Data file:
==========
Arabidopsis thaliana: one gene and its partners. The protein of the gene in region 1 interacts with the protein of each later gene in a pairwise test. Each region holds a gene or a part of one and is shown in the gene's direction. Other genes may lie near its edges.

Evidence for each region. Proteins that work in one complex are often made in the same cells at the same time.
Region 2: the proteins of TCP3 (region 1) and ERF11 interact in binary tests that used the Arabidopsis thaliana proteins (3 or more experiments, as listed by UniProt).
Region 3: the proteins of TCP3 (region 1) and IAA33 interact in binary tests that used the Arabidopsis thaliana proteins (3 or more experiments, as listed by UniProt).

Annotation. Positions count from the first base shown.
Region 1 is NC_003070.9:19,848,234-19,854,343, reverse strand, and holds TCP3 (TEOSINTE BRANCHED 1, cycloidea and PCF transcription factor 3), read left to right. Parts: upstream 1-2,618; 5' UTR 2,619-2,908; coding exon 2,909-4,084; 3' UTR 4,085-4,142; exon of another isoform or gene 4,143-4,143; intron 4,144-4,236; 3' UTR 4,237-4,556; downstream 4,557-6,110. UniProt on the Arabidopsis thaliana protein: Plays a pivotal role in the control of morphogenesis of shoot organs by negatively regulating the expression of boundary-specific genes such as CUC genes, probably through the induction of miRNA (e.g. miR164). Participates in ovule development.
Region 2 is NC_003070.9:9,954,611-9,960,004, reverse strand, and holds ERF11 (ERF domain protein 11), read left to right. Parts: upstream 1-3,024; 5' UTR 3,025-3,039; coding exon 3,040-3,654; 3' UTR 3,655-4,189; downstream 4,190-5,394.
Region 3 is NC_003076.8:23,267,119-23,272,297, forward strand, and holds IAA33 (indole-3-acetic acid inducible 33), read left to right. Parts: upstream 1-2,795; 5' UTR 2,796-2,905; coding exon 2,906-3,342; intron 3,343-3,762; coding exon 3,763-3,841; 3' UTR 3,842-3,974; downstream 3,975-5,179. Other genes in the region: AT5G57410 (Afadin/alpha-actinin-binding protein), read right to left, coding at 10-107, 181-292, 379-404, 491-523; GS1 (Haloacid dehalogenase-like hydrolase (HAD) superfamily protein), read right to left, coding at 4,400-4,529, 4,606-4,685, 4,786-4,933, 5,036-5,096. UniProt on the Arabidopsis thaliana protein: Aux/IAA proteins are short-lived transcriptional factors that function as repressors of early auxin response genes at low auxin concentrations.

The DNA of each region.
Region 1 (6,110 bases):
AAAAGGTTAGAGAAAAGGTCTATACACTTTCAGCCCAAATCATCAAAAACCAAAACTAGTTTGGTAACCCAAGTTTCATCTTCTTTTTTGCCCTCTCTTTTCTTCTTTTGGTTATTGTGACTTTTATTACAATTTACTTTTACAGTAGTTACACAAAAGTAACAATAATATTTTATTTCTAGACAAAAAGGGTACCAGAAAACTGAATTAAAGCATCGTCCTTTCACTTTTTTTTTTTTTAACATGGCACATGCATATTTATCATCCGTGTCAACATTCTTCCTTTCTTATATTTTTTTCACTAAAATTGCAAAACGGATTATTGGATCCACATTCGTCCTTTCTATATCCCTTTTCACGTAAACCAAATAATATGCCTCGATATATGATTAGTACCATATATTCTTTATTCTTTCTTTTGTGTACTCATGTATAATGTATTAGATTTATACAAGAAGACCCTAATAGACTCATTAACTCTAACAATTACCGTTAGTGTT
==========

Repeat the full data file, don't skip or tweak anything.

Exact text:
Arabidopsis thaliana: one gene and its partners. The protein of the gene in region 1 interacts with the protein of each later gene in a pairwise test. Each region holds a gene or a part of one and is shown in the gene's direction. Other genes may lie near its edges.

Evidence for each region. Proteins that work in one complex are often made in the same cells at the same time.
Region 2: the proteins of TCP3 (region 1) and ERF11 interact in binary tests that used the Arabidopsis thaliana proteins (3 or more experiments, as listed by UniProt).
Region 3: the proteins of TCP3 (region 1) and IAA33 interact in binary tests that used the Arabidopsis thaliana proteins (3 or more experiments, as listed by UniProt).

Annotation. Positions count from the first base shown.
Region 1 is NC_003070.9:19,848,234-19,854,343, reverse strand, and holds TCP3 (TEOSINTE BRANCHED 1, cycloidea and PCF transcription factor 3), read left to right. Parts: upstream 1-2,618; 5' UTR 2,619-2,908; coding exon 2,909-4,084; 3' UTR 4,085-4,142; exon of another isoform or gene 4,143-4,143; intron 4,144-4,236; 3' UTR 4,237-4,556; downstream 4,557-6,110. UniProt on the Arabidopsis thaliana protein: Plays a pivotal role in the control of morphogenesis of shoot organs by negatively regulating the expression of boundary-specific genes such as CUC genes, probably through the induction of miRNA (e.g. miR164). Participates in ovule development.
Region 2 is NC_003070.9:9,954,611-9,960,004, reverse strand, and holds ERF11 (ERF domain protein 11), read left to right. Parts: upstream 1-3,024; 5' UTR 3,025-3,039; coding exon 3,040-3,654; 3' UTR 3,655-4,189; downstream 4,190-5,394.
Region 3 is NC_003076.8:23,267,119-23,272,297, forward strand, and holds IAA33 (indole-3-acetic acid inducible 33), read left to right. Parts: upstream 1-2,795; 5' UTR 2,796-2,905; coding exon 2,906-3,342; intron 3,343-3,762; coding exon 3,763-3,841; 3' UTR 3,842-3,974; downstream 3,975-5,179. Other genes in the region: AT5G57410 (Afadin/alpha-actinin-binding protein), read right to left, coding at 10-107, 181-292, 379-404, 491-523; GS1 (Haloacid dehalogenase-like hydrolase (HAD) superfamily protein), read right to left, coding at 4,400-4,529, 4,606-4,685, 4,786-4,933, 5,036-5,096. UniProt on the Arabidopsis thaliana protein: Aux/IAA proteins are short-lived transcriptional factors that function as repressors of early auxin response genes at low auxin concentrations.

The DNA of each region.
Region 1 (6,110 bases):
AAAAGGTTAGAGAAAAGGTCTATACACTTTCAGCCCAAATCATCAAAAACCAAAACTAGTTTGGTAACCCAAGTTTCATCTTCTTTTTTGCCCTCTCTTTTCTTCTTTTGGTTATTGTGACTTTTATTACAATTTACTTTTACAGTAGTTACACAAAAGTAACAATAATATTTTATTTCTAGACAAAAAGGGTACCAGAAAACTGAATTAAAGCATCGTCCTTTCACTTTTTTTTTTTTTAACATGGCACATGCATATTTATCATCCGTGTCAACATTCTTCCTTTCTTATATTTTTTTCACTAAAATTGCAAAACGGATTATTGGATCCACATTCGTCCTTTCTATATCCCTTTTCACGTAAACCAAATAATATGCCTCGATATATGATTAGTACCATATATTCTTTATTCTTTCTTTTGTGTACTCATGTATAATGTATTAGATTTATACAAGAAGACCCTAATAGACTCATTAACTCTAACAATTACCGTTAGTGTT